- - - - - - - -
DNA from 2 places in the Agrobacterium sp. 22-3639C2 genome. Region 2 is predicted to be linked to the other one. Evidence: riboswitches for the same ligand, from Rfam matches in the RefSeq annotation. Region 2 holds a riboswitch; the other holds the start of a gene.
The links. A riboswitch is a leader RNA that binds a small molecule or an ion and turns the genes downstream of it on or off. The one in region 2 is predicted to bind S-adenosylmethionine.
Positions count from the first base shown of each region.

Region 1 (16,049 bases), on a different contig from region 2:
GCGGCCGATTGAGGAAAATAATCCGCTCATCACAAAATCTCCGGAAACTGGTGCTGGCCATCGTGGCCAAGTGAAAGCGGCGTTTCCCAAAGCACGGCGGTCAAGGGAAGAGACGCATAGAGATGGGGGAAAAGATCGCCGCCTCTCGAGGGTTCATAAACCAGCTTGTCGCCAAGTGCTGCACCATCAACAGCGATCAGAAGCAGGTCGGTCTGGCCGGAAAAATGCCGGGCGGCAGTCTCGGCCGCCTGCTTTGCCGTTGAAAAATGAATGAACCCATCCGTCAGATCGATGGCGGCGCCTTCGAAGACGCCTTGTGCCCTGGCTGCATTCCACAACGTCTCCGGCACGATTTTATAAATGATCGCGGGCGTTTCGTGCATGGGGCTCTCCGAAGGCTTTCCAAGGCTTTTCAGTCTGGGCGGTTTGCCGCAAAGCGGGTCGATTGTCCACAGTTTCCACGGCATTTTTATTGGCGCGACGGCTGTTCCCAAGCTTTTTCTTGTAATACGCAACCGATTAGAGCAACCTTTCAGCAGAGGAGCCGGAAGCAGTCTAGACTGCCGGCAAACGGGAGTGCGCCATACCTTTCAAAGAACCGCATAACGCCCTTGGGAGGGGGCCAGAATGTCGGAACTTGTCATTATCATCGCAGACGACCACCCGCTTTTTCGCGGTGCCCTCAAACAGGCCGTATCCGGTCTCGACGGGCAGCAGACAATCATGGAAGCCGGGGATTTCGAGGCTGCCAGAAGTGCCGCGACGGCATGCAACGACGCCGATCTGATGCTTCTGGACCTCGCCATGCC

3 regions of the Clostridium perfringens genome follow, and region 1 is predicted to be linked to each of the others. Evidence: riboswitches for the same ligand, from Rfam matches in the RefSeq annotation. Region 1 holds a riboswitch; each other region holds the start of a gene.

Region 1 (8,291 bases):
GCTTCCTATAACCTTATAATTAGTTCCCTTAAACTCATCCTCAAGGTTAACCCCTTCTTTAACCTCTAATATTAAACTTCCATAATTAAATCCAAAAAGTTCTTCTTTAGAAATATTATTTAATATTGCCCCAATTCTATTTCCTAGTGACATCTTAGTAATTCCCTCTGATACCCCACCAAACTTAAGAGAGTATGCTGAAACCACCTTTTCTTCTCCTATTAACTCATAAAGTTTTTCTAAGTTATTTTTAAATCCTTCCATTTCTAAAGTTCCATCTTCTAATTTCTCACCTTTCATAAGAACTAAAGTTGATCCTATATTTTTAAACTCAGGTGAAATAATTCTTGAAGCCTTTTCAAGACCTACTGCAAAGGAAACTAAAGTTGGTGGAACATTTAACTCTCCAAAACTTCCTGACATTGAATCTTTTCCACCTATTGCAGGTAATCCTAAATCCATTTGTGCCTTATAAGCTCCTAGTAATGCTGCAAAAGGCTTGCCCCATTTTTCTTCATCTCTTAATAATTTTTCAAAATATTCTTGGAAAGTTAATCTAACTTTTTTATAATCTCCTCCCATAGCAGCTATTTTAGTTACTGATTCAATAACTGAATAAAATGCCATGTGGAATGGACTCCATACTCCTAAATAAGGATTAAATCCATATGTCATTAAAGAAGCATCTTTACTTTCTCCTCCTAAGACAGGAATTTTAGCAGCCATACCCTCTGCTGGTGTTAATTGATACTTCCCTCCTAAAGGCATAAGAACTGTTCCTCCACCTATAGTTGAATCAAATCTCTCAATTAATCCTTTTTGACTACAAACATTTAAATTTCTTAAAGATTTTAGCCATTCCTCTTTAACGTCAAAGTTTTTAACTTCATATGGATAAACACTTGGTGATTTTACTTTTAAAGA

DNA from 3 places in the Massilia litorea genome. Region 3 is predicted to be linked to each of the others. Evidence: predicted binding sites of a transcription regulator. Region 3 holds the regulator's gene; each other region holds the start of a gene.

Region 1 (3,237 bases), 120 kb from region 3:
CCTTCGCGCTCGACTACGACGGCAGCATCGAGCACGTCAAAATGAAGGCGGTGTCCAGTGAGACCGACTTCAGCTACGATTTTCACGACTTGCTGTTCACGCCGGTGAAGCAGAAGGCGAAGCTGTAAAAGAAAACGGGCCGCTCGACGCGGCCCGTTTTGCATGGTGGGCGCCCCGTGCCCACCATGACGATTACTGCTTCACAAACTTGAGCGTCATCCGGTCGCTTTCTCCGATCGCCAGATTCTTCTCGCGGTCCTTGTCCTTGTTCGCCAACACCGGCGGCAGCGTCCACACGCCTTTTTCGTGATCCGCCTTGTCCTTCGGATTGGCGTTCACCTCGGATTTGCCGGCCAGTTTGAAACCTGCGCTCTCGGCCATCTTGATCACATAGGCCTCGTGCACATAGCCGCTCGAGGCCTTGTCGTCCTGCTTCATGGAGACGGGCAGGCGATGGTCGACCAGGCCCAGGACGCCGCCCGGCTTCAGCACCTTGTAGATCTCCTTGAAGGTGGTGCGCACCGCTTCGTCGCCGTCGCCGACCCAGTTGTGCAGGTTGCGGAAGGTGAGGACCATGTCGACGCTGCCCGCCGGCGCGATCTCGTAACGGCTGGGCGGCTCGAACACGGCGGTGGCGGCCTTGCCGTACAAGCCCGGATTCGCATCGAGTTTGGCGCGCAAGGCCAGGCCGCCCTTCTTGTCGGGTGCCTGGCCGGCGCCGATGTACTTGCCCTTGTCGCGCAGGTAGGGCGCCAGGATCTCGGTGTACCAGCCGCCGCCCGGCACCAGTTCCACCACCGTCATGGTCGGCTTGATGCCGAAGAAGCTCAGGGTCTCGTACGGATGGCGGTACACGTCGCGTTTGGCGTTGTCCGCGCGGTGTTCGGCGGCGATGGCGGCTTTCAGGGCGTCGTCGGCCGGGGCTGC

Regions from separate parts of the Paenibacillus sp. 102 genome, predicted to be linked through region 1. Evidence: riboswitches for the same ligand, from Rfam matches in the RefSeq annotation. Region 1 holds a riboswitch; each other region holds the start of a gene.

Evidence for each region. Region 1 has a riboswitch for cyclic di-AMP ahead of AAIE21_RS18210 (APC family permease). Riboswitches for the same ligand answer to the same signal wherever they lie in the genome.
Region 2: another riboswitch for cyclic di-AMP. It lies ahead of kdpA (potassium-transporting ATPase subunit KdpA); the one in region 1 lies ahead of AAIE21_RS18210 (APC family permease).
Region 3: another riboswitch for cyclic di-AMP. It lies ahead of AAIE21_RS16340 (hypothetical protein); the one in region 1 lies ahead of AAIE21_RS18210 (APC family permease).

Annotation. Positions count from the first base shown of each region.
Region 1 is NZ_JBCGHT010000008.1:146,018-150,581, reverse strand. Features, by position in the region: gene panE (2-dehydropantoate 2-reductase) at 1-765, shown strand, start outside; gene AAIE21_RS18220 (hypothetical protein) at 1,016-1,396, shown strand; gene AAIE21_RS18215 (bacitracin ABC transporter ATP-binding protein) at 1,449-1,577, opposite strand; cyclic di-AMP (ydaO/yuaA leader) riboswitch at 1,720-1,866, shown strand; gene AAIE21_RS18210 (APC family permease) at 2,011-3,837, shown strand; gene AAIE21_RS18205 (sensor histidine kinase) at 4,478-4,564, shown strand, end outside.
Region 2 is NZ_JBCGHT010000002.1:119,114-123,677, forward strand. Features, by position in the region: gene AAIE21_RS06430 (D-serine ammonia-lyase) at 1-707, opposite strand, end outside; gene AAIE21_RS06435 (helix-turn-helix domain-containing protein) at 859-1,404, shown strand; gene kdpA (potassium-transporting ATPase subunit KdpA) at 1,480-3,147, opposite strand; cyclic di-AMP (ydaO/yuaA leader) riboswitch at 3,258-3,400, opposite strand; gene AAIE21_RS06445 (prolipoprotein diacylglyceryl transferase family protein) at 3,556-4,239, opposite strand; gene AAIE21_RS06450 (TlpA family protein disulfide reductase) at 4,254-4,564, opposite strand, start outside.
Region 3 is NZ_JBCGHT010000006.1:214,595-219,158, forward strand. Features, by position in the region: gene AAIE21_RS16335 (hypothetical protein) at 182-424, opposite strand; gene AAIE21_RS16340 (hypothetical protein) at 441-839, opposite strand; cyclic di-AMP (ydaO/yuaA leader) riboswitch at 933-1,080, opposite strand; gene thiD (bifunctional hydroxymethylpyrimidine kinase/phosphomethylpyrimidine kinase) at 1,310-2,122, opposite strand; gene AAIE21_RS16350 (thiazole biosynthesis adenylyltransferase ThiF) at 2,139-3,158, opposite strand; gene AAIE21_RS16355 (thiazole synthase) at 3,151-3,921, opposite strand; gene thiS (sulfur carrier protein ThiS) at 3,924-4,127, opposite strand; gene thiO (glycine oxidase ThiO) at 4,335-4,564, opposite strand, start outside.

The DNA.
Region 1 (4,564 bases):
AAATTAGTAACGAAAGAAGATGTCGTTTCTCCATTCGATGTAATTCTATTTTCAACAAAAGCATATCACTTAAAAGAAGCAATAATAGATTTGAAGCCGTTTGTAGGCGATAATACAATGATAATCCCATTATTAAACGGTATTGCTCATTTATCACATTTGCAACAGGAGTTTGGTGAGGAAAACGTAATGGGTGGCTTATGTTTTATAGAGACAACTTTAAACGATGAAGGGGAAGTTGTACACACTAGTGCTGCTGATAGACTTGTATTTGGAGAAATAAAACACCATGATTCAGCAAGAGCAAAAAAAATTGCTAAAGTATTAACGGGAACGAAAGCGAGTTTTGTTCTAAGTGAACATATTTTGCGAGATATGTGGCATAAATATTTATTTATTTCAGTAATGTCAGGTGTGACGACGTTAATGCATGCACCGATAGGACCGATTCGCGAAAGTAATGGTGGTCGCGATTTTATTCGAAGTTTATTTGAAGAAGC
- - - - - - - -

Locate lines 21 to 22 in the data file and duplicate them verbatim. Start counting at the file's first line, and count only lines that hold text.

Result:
Region 1 (4,564 bases):
AAATTAGTAACGAAAGAAGATGTCGTTTCTCCATTCGATGTAATTCTATTTTCAACAAAAGCATATCACTTAAAAGAAGCAATAATAGATTTGAAGCCGTTTGTAGGCGATAATACAATGATAATCCCATTATTAAACGGTATTGCTCATTTATCACATTTGCAACAGGAGTTTGGTGAGGAAAACGTAATGGGTGGCTTATGTTTTATAGAGACAACTTTAAACGATGAAGGGGAAGTTGTACACACTAGTGCTGCTGATAGACTTGTATTTGGAGAAATAAAACACCATGATTCAGCAAGAGCAAAAAAAATTGCTAAAGTATTAACGGGAACGAAAGCGAGTTTTGTTCTAAGTGAACATATTTTGCGAGATATGTGGCATAAATATTTATTTATTTCAGTAATGTCAGGTGTGACGACGTTAATGCATGCACCGATAGGACCGATTCGCGAAAGTAATGGTGGTCGCGATTTTATTCGAAGTTTATTTGAAGAAGC